“He therefore who denies his fellow-creatures the just earnings oftheir labour counteracts the benevolent intentions of the Deity – deprives his king and country of an industrious and useful body of the community, whom he drives from starvation at home to slavery abroad – ought to be considered as an avowed enemy of society, particularly the man who can take the cow from the aged widow, and afterwards the bed, the kettle, and the chair – thus turning out the decrepid at fourscore to wander from door to door, till infirmities and grief close the scene of tribulation.
“Since human laws do not reach such persons, while petty rogues are cut off in dozens, their names ought to be published in every newspaper within these kingdoms, and themselves excluded from any place of honour or profit, civil or military.”
Now, Sir, let it be observed, these are not the sentiments of a person who had revolutionary or party purposes to serve, but the deliberate opinions of a philosophic, humane, generous, and independent spirit; who could take an enlarged view of the matter he had in hand, and sincerely feel for the distresses, and show that he had a thorough perception of the inalienable rights of his fellow-creatures. But I fatigue you, and I would just add in conclusion, let your readers ponder well the quotation I have just given them from Mr. Knox’s publication, and ask themselves the question, whether it is not as capable of being applied to landowners, both in the Highlands and Lowlands, in the 19th, as it was in the 18th century. I could instance facts to prove this; but, as I understand Mr. Donald McLeod is to give you a few sketches of some pictures of wretchedness he saw in Sutherland lately, I forbear inthe meanwhile, and shall simply refer you to him for practical illustrations of the truth of the general statements contained in this epistle.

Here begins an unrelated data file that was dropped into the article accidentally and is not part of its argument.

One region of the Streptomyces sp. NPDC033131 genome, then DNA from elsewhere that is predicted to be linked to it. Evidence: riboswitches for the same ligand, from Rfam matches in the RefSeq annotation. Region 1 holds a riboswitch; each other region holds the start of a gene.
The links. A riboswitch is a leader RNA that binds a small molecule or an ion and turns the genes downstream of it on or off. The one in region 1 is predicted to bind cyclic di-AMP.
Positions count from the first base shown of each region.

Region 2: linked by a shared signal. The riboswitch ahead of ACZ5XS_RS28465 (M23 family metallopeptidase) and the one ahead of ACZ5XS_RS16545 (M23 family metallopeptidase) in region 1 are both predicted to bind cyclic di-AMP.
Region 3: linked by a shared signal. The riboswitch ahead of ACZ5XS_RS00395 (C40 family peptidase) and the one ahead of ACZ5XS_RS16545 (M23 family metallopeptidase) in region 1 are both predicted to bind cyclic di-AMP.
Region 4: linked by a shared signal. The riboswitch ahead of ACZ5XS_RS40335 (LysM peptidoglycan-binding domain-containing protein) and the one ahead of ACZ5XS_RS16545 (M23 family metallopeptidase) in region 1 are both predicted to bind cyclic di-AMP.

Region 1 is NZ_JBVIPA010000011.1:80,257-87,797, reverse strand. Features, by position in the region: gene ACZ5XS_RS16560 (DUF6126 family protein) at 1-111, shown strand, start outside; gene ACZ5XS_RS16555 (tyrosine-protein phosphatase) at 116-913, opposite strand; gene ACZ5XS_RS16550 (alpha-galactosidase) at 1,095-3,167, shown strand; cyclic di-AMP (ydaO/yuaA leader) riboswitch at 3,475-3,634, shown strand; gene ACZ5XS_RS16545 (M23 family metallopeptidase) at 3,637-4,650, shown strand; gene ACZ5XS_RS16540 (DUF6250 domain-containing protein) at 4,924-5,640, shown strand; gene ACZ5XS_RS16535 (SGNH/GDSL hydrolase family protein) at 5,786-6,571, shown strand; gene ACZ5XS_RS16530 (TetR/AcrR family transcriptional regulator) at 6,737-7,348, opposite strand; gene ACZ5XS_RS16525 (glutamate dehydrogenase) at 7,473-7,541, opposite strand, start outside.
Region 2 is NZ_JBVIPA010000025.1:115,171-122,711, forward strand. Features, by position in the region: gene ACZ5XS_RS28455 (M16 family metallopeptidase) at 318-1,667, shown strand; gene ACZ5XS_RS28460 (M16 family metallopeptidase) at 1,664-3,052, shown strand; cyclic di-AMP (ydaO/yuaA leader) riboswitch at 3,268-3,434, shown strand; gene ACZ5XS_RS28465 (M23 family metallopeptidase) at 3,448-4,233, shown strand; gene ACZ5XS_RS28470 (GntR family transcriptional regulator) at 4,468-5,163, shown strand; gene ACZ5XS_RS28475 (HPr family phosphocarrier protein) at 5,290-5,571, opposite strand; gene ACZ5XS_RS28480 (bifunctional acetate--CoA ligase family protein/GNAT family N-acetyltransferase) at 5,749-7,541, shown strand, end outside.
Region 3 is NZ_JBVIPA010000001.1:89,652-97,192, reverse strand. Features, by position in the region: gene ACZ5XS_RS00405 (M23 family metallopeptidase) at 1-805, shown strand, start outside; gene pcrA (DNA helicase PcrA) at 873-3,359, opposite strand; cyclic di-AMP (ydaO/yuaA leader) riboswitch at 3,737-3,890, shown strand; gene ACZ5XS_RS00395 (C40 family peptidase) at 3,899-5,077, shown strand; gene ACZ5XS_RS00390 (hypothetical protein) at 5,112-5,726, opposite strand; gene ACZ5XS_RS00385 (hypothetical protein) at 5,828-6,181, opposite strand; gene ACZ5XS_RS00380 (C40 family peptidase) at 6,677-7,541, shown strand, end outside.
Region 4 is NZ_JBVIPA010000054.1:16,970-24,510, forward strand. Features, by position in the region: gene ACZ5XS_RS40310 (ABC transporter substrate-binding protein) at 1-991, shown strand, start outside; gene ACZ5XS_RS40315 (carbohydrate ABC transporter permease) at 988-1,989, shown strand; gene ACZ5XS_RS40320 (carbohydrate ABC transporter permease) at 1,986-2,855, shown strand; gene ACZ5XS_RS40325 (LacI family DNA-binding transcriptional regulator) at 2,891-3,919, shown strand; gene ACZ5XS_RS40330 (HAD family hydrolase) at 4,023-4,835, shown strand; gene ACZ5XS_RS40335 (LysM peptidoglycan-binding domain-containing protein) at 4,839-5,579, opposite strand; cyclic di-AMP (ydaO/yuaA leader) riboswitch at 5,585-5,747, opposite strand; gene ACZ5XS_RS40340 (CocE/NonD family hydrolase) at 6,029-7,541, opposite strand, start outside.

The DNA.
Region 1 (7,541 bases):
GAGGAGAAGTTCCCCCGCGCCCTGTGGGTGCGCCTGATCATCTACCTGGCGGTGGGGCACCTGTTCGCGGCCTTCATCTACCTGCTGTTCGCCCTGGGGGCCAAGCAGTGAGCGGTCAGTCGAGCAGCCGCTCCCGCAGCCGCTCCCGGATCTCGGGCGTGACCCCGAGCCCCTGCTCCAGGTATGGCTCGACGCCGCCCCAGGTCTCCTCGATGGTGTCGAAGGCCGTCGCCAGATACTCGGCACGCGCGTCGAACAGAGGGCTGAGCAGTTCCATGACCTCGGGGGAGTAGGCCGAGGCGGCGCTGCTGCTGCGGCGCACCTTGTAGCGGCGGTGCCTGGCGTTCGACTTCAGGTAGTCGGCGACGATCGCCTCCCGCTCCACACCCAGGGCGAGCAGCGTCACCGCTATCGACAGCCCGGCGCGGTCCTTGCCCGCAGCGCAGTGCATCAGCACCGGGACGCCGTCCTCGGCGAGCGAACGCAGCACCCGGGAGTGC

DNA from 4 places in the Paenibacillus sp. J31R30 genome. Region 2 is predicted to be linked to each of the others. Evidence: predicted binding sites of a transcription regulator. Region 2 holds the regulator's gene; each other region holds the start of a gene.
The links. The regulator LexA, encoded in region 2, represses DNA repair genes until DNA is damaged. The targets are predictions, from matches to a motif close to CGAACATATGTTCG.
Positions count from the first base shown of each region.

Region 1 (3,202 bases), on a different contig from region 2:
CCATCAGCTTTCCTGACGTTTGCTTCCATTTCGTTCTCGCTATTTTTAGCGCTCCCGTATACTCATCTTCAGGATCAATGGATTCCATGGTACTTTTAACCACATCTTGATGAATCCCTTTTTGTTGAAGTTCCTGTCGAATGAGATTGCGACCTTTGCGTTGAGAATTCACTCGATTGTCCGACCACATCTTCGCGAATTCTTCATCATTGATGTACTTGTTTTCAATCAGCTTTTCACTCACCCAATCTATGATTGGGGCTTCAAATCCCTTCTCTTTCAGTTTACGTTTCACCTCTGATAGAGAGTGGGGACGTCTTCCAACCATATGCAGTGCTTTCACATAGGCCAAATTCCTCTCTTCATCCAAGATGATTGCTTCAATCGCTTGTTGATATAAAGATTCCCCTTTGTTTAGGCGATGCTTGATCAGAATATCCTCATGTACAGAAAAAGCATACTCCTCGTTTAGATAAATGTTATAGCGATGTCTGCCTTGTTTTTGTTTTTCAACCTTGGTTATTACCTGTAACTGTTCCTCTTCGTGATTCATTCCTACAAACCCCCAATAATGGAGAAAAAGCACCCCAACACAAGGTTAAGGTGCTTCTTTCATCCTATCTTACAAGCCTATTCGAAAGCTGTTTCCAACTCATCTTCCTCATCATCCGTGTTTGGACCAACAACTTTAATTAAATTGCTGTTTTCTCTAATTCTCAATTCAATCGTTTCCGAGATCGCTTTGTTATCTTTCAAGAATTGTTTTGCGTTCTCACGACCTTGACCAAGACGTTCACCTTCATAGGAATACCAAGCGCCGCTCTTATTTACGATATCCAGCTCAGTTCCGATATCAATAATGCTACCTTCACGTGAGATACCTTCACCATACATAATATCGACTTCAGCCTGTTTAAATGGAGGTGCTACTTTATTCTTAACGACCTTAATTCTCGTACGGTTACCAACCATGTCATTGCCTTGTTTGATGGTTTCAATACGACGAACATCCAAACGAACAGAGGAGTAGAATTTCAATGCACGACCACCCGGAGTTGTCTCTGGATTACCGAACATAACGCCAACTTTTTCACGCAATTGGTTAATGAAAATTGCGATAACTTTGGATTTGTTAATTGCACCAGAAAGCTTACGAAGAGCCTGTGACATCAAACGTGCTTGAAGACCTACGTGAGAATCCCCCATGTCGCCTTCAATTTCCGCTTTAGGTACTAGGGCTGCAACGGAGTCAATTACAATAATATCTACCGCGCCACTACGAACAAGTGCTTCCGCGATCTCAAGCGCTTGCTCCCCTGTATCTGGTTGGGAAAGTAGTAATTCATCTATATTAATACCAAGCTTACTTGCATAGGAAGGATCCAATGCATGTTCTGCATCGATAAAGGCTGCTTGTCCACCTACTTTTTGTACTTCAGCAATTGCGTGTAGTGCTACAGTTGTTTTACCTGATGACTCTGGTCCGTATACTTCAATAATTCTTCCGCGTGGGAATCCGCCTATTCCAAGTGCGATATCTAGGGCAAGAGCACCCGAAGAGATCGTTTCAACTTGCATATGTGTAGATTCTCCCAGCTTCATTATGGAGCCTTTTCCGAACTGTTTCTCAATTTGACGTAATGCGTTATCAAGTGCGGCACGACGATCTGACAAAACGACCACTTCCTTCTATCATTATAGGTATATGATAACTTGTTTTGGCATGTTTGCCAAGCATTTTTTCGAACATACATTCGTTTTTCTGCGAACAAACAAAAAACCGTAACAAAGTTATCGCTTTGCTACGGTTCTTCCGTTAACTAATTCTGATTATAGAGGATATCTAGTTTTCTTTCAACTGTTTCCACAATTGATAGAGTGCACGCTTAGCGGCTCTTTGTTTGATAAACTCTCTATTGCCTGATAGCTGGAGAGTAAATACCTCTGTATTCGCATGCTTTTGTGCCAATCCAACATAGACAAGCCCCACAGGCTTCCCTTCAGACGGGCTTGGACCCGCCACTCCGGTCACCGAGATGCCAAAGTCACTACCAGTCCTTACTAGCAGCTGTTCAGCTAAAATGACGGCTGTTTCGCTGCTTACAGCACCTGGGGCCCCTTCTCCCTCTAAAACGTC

I am, Sir, your obedient servant,
Edinburgh, 24th July, 1844.
I know many will consider that I am unwarrantably attacking the character of Ministers of the Gospel; and may say what could they do as they had no control over the proprietors. Thank God that the Gospel or religion is not to be measured by the conduct of its preachers, and that they are not all alike. Read the following from the pen of a reverend gentleman, whom I believe to be a faithful Minister of Christ, upon the subject I have handled a little ago, and I think when you will read the evidence of so many witnesses upon oath, you will admit at once that I have not exaggerated Colonel Gordon’s strictured, and none, I hope, who will read the conduct and co-operation of this infamous hireling, Henry Beatson, Minister of Barra, with Colonel Gordon in the evictions in that island, cannot but admit that such vicious dogs should be exposed, and classed in this world, among their companions through eternity, viz., oppressors of the poor, with the Devil and his angels: read 10th chapter, Gospel of St. John.